Cousins, NGOs, and Cousin NGOs: Unity Foundation, OSED, FUNDAEC, Ruhi Institute, BIC, ISGP, Paul Arbab, Farzam Arbab, Haleh Arbab, Bita Correa, and Gustavo Correa.

Farzam Arbab
The Arbab-Correas

Unity Foundation, which works with Luxembourg's Ministry of Foreign Affairs and "a network of local development agencies assisting them in their efforts to build capacity amongst populations to take charge of their own social and economic development" is "governed by a board of directors which regularly meets to consult on the strategic direction of the organization. The day-to-day work is being carried out by the office team. Our external consultancy body, the Office of Social and Economic Development (OSED) in Haifa, Israel connects us to grass-root development agencies which have the capacity to work with external funding organization. OSED and the [Luxembourg] Ministry of Foreign Affairs act as two filters ensuring the quality and integrity of our projects."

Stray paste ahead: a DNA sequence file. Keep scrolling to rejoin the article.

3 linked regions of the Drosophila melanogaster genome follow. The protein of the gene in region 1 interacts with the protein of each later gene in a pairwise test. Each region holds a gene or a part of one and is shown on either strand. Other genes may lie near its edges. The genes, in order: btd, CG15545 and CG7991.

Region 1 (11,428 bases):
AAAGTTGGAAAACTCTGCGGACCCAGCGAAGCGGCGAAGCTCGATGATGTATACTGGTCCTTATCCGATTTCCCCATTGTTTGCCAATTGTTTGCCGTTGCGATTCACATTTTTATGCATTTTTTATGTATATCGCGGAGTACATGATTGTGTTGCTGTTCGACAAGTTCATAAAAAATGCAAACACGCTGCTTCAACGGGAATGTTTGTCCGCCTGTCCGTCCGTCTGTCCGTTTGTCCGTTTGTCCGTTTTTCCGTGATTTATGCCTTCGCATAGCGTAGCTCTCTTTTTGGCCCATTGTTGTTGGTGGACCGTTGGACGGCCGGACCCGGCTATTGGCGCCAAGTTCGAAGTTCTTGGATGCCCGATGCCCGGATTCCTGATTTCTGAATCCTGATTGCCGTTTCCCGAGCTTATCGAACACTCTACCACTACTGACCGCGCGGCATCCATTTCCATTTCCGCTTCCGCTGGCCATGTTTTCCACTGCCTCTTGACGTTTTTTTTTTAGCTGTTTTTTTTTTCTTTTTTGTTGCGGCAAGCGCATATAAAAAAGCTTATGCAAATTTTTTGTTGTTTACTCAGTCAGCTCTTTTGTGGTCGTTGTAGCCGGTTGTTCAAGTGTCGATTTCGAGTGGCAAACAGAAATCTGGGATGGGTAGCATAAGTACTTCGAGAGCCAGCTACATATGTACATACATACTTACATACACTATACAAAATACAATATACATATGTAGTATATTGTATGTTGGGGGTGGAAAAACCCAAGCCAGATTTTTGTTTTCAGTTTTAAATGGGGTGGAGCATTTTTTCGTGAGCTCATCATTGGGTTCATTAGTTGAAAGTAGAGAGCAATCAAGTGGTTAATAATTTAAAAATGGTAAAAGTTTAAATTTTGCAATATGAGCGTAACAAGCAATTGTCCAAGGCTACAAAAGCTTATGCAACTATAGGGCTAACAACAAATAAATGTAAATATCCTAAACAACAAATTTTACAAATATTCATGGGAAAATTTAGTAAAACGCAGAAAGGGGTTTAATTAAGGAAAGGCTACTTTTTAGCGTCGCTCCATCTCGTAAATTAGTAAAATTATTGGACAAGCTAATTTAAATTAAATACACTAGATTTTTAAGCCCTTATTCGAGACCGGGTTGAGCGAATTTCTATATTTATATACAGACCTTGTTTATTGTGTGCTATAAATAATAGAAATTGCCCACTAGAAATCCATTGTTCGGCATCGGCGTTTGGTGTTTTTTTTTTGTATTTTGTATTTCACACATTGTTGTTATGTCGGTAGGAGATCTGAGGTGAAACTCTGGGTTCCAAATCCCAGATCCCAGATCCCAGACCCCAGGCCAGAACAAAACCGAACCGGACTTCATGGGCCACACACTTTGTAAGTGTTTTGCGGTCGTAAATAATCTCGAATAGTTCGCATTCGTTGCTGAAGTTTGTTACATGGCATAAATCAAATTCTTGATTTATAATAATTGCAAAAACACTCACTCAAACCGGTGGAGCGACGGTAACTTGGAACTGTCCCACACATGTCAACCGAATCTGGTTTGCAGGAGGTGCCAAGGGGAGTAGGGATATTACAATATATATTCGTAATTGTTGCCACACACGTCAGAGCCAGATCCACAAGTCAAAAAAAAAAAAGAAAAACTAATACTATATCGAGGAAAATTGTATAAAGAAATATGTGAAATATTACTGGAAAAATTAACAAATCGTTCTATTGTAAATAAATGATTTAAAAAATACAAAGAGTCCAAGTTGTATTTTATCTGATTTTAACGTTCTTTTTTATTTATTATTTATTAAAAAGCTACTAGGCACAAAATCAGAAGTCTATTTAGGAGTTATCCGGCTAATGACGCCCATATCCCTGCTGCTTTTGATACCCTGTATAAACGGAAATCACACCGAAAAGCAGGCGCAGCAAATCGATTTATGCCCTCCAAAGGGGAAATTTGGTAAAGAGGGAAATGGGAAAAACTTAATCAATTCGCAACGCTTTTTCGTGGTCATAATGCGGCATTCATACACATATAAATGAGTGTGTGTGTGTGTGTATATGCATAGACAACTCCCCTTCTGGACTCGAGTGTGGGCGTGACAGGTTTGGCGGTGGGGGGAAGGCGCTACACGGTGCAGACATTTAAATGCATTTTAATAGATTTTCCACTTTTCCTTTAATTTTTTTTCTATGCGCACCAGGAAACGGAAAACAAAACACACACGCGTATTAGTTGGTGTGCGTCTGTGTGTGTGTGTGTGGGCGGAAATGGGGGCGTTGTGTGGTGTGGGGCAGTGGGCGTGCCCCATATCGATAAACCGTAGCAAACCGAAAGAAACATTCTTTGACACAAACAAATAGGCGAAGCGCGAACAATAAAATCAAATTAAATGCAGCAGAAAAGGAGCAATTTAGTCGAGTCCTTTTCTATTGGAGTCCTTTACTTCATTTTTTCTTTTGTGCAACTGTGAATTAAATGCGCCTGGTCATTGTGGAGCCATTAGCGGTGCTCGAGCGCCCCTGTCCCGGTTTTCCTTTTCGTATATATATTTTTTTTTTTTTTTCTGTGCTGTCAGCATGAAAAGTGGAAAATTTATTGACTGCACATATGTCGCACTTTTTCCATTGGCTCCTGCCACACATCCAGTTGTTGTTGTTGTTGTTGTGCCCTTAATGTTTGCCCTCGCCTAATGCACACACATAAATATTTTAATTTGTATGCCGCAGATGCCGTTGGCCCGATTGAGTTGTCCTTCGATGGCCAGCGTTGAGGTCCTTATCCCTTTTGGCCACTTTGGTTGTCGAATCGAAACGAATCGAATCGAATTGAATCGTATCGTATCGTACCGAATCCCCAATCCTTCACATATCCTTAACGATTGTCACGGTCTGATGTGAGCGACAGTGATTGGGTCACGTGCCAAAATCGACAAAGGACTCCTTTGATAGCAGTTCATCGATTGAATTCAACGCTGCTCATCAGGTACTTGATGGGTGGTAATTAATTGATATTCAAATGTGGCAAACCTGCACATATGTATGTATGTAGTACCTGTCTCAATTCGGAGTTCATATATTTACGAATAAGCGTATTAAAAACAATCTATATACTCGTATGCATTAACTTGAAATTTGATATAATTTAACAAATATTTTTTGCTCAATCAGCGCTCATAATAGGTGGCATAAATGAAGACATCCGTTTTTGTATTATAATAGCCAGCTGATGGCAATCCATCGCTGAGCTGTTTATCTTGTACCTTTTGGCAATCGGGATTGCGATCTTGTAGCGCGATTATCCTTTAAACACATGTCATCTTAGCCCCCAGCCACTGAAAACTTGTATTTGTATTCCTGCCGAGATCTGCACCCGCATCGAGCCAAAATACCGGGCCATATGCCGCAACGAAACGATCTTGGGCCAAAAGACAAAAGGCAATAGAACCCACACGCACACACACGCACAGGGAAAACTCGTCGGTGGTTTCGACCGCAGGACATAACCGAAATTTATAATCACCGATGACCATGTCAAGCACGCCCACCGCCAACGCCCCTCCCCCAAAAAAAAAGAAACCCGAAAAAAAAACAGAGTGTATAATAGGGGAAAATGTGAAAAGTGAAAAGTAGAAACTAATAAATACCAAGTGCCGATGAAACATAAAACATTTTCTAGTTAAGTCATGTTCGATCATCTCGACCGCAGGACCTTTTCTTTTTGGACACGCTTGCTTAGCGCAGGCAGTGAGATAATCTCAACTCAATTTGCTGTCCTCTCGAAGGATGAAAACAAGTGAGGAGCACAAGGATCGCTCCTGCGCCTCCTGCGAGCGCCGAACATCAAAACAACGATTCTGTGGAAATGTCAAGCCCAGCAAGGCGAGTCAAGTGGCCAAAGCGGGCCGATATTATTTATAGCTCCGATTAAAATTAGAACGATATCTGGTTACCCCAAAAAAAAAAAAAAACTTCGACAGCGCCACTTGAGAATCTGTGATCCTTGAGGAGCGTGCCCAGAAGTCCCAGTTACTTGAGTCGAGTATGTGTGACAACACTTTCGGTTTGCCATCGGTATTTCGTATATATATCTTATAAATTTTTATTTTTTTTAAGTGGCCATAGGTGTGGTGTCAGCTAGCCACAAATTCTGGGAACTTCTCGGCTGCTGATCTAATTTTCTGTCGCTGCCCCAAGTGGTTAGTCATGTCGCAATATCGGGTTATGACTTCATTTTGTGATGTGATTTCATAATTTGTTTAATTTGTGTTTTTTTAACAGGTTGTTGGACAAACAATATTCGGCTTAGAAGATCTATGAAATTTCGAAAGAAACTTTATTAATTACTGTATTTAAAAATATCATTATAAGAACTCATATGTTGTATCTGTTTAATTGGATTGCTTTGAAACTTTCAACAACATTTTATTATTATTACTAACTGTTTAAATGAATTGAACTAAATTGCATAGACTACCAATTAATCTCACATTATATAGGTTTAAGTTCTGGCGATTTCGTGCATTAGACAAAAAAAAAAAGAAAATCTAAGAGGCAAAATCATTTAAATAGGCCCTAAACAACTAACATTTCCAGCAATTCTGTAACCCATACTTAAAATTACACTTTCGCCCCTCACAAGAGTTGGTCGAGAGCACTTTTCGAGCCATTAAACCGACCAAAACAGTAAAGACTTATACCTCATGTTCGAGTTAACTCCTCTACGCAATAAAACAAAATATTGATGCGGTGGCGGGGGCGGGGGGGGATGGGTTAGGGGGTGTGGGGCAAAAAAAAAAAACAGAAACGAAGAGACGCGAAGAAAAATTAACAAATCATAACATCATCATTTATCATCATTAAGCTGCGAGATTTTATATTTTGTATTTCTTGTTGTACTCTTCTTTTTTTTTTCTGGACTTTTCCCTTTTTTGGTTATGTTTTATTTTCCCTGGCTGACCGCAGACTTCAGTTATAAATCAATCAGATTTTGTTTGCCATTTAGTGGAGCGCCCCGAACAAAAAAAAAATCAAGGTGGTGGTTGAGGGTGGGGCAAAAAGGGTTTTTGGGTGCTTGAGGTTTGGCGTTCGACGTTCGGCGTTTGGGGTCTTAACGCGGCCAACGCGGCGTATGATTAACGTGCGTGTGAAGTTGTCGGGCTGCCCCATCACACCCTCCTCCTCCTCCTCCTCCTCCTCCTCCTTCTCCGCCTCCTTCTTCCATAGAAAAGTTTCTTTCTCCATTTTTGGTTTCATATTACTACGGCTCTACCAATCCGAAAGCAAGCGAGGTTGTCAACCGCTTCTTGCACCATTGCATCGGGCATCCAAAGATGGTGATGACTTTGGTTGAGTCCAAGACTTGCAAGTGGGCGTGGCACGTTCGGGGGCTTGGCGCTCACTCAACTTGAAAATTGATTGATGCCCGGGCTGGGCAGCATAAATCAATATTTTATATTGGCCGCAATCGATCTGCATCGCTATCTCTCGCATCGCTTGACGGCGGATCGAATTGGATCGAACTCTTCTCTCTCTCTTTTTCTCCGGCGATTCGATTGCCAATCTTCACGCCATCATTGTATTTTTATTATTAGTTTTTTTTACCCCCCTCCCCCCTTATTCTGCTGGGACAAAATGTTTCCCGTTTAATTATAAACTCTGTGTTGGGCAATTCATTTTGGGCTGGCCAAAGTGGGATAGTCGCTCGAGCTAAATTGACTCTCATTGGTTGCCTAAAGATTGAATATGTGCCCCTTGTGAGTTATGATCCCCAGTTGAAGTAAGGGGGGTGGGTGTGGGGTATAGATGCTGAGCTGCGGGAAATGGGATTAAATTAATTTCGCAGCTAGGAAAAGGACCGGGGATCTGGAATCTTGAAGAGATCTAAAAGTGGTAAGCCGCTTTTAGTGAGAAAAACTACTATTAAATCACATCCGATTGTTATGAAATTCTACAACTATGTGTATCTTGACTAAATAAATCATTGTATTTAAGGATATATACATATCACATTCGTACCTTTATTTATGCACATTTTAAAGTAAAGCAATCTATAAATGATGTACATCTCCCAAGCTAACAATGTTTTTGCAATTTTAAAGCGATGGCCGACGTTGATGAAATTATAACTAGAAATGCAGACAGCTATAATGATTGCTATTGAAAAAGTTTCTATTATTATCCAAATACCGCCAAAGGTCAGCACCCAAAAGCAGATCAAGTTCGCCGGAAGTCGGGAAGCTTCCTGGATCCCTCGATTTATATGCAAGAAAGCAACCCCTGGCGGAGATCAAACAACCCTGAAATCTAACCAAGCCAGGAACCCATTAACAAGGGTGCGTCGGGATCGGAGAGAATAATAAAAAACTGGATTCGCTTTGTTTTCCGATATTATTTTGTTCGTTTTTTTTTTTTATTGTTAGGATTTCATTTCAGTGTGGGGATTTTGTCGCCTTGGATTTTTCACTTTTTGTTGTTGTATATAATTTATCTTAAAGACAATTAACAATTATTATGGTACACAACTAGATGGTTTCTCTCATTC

The Administrator of Unity Foundation is Paul Arbab. "Born in the US, Paul grew up in Colombia. He holds an MBA and joined the board of Unity Foundation in January 2007. Since then he has been able to provide valuable input to the strategic direction of the Foundation. He is a proud father of two toddlers and strongly believes in the power of education."